So many bestselling Young Adult novels have been set in dreary dystopian worlds, after civilization lies in ruins. So I decided to ask my perfect teenage daughter Jennifer, who devours these books, why young people are so obsessed with doom, and she told me, “Of course you don’t understand! Those books are incredible because they prove that grown-ups destroy everything! I mean, if you and Daddy weren’t only interested in your 401(k)s, wearing those embarassing yoga pants, and eating packaged foods filled with chemical additives, then we wouldn’t have climate change, war and baby seals choking to death on Swiffer products! And in all of those books, it takes a teenager to fix everything, because teenagers still have souls!” When I mentioned that I can’t even coax Jennifer into cleaning her room, let alone saving the world, she replied, “My bedspread is on the floor because I care about refugees! It’s like, my bedspread is a refugee from my bed! STOP GOING INTO MY ROOM!”
To try and bond with Jennifer, I took her to see The Giver, which is a new dystopian movie based on a YA classic. It’s set in a future society where everyone is polite and rides matching white bicycles, because the government keeps all of the citizens drugged. Everyone lives in similar boxy, modernist houses surrounding some larger, official-looking structures, so the future seems pretty much like a mid-range state college, and because it’s the future, both men and women wear simple knit clothing that looks like ski pajmas; I’m not sure why, but ever since Star Trek, the future is all about stretch pants and tunics. Brenton Thwaites, who looks like a junior Abercrombie model, plays a boy who begins to question the imposed social order, and Jennifer commented, “Oh my God, he’s so cute! You can tell from his hair that he wants to break free!”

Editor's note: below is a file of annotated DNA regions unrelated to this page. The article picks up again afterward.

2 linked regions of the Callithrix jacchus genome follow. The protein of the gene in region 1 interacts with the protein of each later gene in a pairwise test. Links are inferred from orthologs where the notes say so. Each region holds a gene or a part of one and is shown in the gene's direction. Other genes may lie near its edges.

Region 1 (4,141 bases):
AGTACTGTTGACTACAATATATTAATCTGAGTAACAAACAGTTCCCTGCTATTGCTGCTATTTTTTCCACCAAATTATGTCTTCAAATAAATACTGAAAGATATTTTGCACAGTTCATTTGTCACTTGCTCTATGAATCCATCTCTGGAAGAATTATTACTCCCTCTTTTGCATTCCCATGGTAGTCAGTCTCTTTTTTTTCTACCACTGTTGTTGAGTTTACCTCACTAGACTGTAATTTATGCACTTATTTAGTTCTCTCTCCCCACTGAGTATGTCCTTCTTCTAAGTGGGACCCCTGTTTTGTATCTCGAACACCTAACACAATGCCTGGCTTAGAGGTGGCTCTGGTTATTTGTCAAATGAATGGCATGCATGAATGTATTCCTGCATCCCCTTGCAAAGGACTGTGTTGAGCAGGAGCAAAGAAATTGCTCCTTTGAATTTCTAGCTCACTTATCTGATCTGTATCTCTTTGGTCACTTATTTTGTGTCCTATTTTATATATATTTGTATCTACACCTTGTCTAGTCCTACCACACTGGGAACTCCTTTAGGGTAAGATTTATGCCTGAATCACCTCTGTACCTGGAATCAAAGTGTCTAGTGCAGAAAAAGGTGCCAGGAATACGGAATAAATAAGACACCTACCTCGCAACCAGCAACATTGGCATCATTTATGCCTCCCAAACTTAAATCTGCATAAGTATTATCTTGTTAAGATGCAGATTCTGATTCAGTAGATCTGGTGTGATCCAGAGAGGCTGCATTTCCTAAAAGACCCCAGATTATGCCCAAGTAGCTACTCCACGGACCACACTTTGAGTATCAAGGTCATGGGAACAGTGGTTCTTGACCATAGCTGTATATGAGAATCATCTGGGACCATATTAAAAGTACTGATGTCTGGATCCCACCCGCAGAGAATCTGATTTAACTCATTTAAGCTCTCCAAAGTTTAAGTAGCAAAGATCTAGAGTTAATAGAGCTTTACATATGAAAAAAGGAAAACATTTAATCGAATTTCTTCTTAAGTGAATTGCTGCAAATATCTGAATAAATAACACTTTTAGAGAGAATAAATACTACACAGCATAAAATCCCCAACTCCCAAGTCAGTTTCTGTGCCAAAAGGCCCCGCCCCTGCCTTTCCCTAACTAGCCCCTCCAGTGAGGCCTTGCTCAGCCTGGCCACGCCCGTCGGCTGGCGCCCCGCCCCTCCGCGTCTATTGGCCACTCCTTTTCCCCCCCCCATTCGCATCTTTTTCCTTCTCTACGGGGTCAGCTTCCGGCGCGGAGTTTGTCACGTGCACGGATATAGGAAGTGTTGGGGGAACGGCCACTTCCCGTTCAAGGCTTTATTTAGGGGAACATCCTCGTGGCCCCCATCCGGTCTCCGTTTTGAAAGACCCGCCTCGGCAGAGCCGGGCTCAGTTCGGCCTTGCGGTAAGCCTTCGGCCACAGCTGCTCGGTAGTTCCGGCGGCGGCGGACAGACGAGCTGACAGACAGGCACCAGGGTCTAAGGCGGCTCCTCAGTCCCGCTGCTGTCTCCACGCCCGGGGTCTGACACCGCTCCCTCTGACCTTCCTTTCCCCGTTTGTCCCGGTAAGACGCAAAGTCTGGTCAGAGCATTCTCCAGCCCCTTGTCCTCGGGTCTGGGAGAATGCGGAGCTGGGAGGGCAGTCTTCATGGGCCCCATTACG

In The Giver, Meryl Streep plays an Elder who’s in charge of mind control and keeping everyone in line. She wears a long silver wig with bangs, and she speaks like a cross between Hillary Clinton and a really strict lesbian who runs an artists colony in New Hampshire. My favorite scenes were whenever Meryl popped up as a hologram in various citizens’ living rooms, and she’d always begin her stern surveillance lectures by saying, “I apologize for the intrusion” and then the other person would always reply, “I accept your apology.” I want Meryl’s hologram to start showing up in, say, the Teenage Mutant Ninja Turtles movie or in my neighborhood yogurt shop, where she could say, “I require additional dried figs in my container.”
Jeff Bridges plays the Giver, who transmits the entire history of the world and all human feelings to the cute young guy, which of course made me wonder, “Where are that boy’s parents?”Jeff uses a strange, grizzled Yankee farmer voice, and he wears vests and long coats, so sometimes he seems to be playing Meryl’s lesbian love interest, as if they’re about to buy a panelled station wagon and found Mt. Holyoke together. Katie Holmes turns up as an especially chilly Mom, who has her son and his girlfriend arrested by the thought police. “Is Katie Holmes playing you?” Jennifer asked. “Katie only has one problem,” I told Jennifer, “which is that she seems to be taking the movie seriously.”
After The Hunger Games and Divergent and The Giver, maybe it’s time for a new set of movies, where the future is wonderful because all of the teenagers begin every day by asking, “Mom, do you need anything from Trader Joe’s? Because I’ll be happy to wait on the really long line, while you stay home and watch another wedding planner show in your robe.” Because that’s a future which would include a bag of soft-baked chocolate chip cookies with pecans, if you ask me.